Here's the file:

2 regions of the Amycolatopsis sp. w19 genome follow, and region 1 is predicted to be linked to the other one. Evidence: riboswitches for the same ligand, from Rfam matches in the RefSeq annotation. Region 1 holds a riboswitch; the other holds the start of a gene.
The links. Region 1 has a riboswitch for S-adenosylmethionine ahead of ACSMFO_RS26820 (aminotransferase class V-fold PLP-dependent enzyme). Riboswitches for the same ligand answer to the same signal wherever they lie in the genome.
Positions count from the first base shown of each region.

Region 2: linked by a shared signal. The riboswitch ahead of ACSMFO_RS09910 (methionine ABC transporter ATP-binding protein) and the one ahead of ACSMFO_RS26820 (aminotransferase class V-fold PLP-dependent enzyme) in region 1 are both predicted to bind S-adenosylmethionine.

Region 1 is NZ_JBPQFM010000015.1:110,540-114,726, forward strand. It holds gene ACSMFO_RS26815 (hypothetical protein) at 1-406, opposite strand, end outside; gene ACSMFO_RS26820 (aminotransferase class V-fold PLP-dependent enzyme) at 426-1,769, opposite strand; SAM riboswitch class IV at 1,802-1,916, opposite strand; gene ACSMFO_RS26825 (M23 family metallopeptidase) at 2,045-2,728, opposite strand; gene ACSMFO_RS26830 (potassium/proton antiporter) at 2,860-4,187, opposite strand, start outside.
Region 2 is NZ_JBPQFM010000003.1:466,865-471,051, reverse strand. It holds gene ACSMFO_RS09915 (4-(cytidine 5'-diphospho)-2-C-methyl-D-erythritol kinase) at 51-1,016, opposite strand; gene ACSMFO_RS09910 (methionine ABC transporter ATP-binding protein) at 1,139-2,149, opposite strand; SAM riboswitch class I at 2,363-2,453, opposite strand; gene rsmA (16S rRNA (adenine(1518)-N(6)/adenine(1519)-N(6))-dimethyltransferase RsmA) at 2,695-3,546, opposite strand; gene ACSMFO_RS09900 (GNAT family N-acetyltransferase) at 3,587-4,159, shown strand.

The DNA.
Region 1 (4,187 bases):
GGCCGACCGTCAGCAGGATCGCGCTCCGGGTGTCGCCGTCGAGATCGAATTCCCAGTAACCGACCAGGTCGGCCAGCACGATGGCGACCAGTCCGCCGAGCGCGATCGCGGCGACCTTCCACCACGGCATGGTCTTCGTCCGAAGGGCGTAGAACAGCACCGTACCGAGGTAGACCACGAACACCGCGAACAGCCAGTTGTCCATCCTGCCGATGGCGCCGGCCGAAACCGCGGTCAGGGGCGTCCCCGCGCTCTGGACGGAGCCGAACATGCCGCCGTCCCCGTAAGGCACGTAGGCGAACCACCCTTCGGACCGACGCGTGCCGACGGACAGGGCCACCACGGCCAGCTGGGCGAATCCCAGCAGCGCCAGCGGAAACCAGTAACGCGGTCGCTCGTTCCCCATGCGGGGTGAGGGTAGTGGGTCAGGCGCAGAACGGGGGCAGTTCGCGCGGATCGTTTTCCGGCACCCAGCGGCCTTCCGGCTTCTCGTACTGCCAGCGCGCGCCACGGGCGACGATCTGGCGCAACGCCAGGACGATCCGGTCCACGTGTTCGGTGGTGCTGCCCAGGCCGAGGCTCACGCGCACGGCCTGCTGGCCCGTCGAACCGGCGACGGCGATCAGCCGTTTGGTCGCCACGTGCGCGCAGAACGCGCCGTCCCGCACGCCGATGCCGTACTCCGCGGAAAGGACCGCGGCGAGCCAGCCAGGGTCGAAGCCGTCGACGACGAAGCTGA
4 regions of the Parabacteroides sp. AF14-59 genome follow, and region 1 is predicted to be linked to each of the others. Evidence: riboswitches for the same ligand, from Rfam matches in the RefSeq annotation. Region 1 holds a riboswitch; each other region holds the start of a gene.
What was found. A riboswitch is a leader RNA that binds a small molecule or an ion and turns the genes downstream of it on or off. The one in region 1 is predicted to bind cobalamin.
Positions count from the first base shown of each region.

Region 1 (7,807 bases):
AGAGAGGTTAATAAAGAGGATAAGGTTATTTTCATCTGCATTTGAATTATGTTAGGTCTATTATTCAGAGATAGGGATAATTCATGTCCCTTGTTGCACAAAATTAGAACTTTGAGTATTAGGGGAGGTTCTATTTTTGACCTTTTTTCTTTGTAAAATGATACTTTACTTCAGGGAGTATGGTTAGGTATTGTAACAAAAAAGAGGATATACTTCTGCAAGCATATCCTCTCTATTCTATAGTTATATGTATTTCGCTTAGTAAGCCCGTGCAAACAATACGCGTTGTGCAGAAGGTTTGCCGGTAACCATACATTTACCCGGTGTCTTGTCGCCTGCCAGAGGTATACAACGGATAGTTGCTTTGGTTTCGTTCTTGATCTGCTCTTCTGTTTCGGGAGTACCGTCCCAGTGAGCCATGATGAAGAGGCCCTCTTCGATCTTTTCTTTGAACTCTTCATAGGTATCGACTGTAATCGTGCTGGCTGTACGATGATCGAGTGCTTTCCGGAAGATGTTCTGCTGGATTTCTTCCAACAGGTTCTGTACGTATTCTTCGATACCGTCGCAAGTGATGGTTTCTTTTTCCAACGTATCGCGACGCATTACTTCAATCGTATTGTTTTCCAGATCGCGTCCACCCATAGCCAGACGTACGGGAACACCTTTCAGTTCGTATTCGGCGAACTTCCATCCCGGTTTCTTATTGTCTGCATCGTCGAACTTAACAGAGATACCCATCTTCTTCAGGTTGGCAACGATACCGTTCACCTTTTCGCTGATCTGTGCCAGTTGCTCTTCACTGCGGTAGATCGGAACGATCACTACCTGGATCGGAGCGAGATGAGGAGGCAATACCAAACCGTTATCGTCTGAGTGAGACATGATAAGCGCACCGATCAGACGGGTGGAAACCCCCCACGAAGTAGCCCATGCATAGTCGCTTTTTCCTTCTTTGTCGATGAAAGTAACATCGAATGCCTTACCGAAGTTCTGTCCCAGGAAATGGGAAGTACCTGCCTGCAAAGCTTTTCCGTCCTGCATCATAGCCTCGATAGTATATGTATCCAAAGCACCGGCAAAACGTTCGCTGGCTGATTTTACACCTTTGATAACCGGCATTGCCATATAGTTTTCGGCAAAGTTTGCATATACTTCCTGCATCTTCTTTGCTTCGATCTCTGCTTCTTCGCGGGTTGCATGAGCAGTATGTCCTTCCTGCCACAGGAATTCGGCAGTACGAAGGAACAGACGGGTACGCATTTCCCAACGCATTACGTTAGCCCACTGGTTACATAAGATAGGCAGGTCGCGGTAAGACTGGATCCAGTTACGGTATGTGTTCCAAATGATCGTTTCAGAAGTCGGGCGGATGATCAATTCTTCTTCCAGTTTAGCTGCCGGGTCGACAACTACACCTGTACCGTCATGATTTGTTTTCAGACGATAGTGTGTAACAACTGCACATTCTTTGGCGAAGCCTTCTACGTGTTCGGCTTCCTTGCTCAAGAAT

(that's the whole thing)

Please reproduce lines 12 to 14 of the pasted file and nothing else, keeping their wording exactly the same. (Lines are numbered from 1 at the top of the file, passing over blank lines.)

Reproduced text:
Positions count from the first base shown of each region.

Region 1 (7,807 bases):
AGAGAGGTTAATAAAGAGGATAAGGTTATTTTCATCTGCATTTGAATTATGTTAGGTCTATTATTCAGAGATAGGGATAATTCATGTCCCTTGTTGCACAAAATTAGAACTTTGAGTATTAGGGGAGGTTCTATTTTTGACCTTTTTTCTTTGTAAAATGATACTTTACTTCAGGGAGTATGGTTAGGTATTGTAACAAAAAAGAGGATATACTTCTGCAAGCATATCCTCTCTATTCTATAGTTATATGTATTTCGCTTAGTAAGCCCGTGCAAACAATACGCGTTGTGCAGAAGGTTTGCCGGTAACCATACATTTACCCGGTGTCTTGTCGCCTGCCAGAGGTATACAACGGATAGTTGCTTTGGTTTCGTTCTTGATCTGCTCTTCTGTTTCGGGAGTACCGTCCCAGTGAGCCATGATGAAGAGGCCCTCTTCGATCTTTTCTTTGAACTCTTCATAGGTATCGACTGTAATCGTGCTGGCTGTACGATGATCGAGTGCTTTCCGGAAGATGTTCTGCTGGATTTCTTCCAACAGGTTCTGTACGTATTCTTCGATACCGTCGCAAGTGATGGTTTCTTTTTCCAACGTATCGCGACGCATTACTTCAATCGTATTGTTTTCCAGATCGCGTCCACCCATAGCCAGACGTACGGGAACACCTTTCAGTTCGTATTCGGCGAACTTCCATCCCGGTTTCTTATTGTCTGCATCGTCGAACTTAACAGAGATACCCATCTTCTTCAGGTTGGCAACGATACCGTTCACCTTTTCGCTGATCTGTGCCAGTTGCTCTTCACTGCGGTAGATCGGAACGATCACTACCTGGATCGGAGCGAGATGAGGAGGCAATACCAAACCGTTATCGTCTGAGTGAGACATGATAAGCGCACCGATCAGACGGGTGGAAACCCCCCACGAAGTAGCCCATGCATAGTCGCTTTTTCCTTCTTTGTCGATGAAAGTAACATCGAATGCCTTACCGAAGTTCTGTCCCAGGAAATGGGAAGTACCTGCCTGCAAAGCTTTTCCGTCCTGCATCATAGCCTCGATAGTATATGTATCCAAAGCACCGGCAAAACGTTCGCTGGCTGATTTTACACCTTTGATAACCGGCATTGCCATATAGTTTTCGGCAAAGTTTGCATATACTTCCTGCATCTTCTTTGCTTCGATCTCTGCTTCTTCGCGGGTTGCATGAGCAGTATGTCCTTCCTGCCACAGGAATTCGGCAGTACGAAGGAACAGACGGGTACGCATTTCCCAACGCATTACGTTAGCCCACTGGTTACATAAGATAGGCAGGTCGCGGTAAGACTGGATCCAGTTACGGTATGTGTTCCAAATGATCGTTTCAGAAGTCGGGCGGATGATCAATTCTTCTTCCAGTTTAGCTGCCGGGTCGACAACTACACCTGTACCGTCATGATTTGTTTTCAGACGATAGTGTGTAACAACTGCACATTCTTTGGCGAAGCCTTCTACGTGTTCGGCTTCCTTGCTCAAGAAT